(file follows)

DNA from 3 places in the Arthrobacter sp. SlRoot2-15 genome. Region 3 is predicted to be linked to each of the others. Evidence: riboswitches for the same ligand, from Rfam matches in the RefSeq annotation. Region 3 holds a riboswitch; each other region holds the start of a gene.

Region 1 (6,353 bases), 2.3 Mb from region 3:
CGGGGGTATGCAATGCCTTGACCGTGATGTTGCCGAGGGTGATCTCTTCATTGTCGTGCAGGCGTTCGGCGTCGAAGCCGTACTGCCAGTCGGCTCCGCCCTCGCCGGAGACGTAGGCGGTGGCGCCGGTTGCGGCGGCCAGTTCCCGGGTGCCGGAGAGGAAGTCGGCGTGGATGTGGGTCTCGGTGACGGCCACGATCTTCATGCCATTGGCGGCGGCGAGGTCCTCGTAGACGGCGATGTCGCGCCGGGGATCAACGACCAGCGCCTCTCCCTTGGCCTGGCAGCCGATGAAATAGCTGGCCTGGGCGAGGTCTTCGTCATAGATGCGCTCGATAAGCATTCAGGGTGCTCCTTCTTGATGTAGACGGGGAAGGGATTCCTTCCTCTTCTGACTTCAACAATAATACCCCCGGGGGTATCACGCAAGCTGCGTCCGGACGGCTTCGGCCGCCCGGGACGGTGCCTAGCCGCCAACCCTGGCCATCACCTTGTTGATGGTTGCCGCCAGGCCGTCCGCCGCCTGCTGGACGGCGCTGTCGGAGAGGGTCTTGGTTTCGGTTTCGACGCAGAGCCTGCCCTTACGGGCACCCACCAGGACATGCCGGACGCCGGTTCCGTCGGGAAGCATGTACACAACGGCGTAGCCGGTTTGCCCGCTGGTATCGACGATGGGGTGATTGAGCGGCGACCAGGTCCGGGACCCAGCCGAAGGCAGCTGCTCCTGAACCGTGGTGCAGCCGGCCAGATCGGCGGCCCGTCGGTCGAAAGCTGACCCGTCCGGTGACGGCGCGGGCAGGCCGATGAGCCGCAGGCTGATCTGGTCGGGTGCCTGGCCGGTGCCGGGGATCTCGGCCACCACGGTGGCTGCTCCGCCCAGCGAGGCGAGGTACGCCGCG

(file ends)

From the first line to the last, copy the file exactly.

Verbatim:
DNA from 3 places in the Arthrobacter sp. SlRoot2-15 genome. Region 3 is predicted to be linked to each of the others. Evidence: riboswitches for the same ligand, from Rfam matches in the RefSeq annotation. Region 3 holds a riboswitch; each other region holds the start of a gene.

Region 1 (6,353 bases), 2.3 Mb from region 3:
CGGGGGTATGCAATGCCTTGACCGTGATGTTGCCGAGGGTGATCTCTTCATTGTCGTGCAGGCGTTCGGCGTCGAAGCCGTACTGCCAGTCGGCTCCGCCCTCGCCGGAGACGTAGGCGGTGGCGCCGGTTGCGGCGGCCAGTTCCCGGGTGCCGGAGAGGAAGTCGGCGTGGATGTGGGTCTCGGTGACGGCCACGATCTTCATGCCATTGGCGGCGGCGAGGTCCTCGTAGACGGCGATGTCGCGCCGGGGATCAACGACCAGCGCCTCTCCCTTGGCCTGGCAGCCGATGAAATAGCTGGCCTGGGCGAGGTCTTCGTCATAGATGCGCTCGATAAGCATTCAGGGTGCTCCTTCTTGATGTAGACGGGGAAGGGATTCCTTCCTCTTCTGACTTCAACAATAATACCCCCGGGGGTATCACGCAAGCTGCGTCCGGACGGCTTCGGCCGCCCGGGACGGTGCCTAGCCGCCAACCCTGGCCATCACCTTGTTGATGGTTGCCGCCAGGCCGTCCGCCGCCTGCTGGACGGCGCTGTCGGAGAGGGTCTTGGTTTCGGTTTCGACGCAGAGCCTGCCCTTACGGGCACCCACCAGGACATGCCGGACGCCGGTTCCGTCGGGAAGCATGTACACAACGGCGTAGCCGGTTTGCCCGCTGGTATCGACGATGGGGTGATTGAGCGGCGACCAGGTCCGGGACCCAGCCGAAGGCAGCTGCTCCTGAACCGTGGTGCAGCCGGCCAGATCGGCGGCCCGTCGGTCGAAAGCTGACCCGTCCGGTGACGGCGCGGGCAGGCCGATGAGCCGCAGGCTGATCTGGTCGGGTGCCTGGCCGGTGCCGGGGATCTCGGCCACCACGGTGGCTGCTCCGCCCAGCGAGGCGAGGTACGCCGCG